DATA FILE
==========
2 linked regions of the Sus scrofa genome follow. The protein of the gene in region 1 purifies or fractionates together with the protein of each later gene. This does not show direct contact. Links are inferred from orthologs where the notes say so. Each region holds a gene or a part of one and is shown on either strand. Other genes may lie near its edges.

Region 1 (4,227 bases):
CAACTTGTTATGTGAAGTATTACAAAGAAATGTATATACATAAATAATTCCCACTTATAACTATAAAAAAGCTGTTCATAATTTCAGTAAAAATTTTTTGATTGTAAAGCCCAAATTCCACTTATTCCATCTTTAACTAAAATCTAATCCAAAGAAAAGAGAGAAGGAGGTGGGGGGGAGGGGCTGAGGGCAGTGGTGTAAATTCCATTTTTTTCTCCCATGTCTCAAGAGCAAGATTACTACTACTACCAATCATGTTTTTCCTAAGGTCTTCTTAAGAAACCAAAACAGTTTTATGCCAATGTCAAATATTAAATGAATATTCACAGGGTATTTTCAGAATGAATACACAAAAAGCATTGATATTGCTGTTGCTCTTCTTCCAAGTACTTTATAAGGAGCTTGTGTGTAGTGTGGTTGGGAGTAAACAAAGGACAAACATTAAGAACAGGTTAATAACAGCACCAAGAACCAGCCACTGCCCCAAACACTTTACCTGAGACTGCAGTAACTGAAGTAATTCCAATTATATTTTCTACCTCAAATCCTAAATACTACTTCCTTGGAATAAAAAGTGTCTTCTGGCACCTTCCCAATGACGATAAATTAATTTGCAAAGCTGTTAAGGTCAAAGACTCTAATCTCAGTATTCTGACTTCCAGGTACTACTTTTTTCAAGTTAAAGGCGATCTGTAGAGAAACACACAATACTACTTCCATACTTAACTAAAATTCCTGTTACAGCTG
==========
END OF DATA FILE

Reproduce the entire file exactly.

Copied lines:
2 linked regions of the Sus scrofa genome follow. The protein of the gene in region 1 purifies or fractionates together with the protein of each later gene. This does not show direct contact. Links are inferred from orthologs where the notes say so. Each region holds a gene or a part of one and is shown on either strand. Other genes may lie near its edges.

Region 1 (4,227 bases):
CAACTTGTTATGTGAAGTATTACAAAGAAATGTATATACATAAATAATTCCCACTTATAACTATAAAAAAGCTGTTCATAATTTCAGTAAAAATTTTTTGATTGTAAAGCCCAAATTCCACTTATTCCATCTTTAACTAAAATCTAATCCAAAGAAAAGAGAGAAGGAGGTGGGGGGGAGGGGCTGAGGGCAGTGGTGTAAATTCCATTTTTTTCTCCCATGTCTCAAGAGCAAGATTACTACTACTACCAATCATGTTTTTCCTAAGGTCTTCTTAAGAAACCAAAACAGTTTTATGCCAATGTCAAATATTAAATGAATATTCACAGGGTATTTTCAGAATGAATACACAAAAAGCATTGATATTGCTGTTGCTCTTCTTCCAAGTACTTTATAAGGAGCTTGTGTGTAGTGTGGTTGGGAGTAAACAAAGGACAAACATTAAGAACAGGTTAATAACAGCACCAAGAACCAGCCACTGCCCCAAACACTTTACCTGAGACTGCAGTAACTGAAGTAATTCCAATTATATTTTCTACCTCAAATCCTAAATACTACTTCCTTGGAATAAAAAGTGTCTTCTGGCACCTTCCCAATGACGATAAATTAATTTGCAAAGCTGTTAAGGTCAAAGACTCTAATCTCAGTATTCTGACTTCCAGGTACTACTTTTTTCAAGTTAAAGGCGATCTGTAGAGAAACACACAATACTACTTCCATACTTAACTAAAATTCCTGTTACAGCTG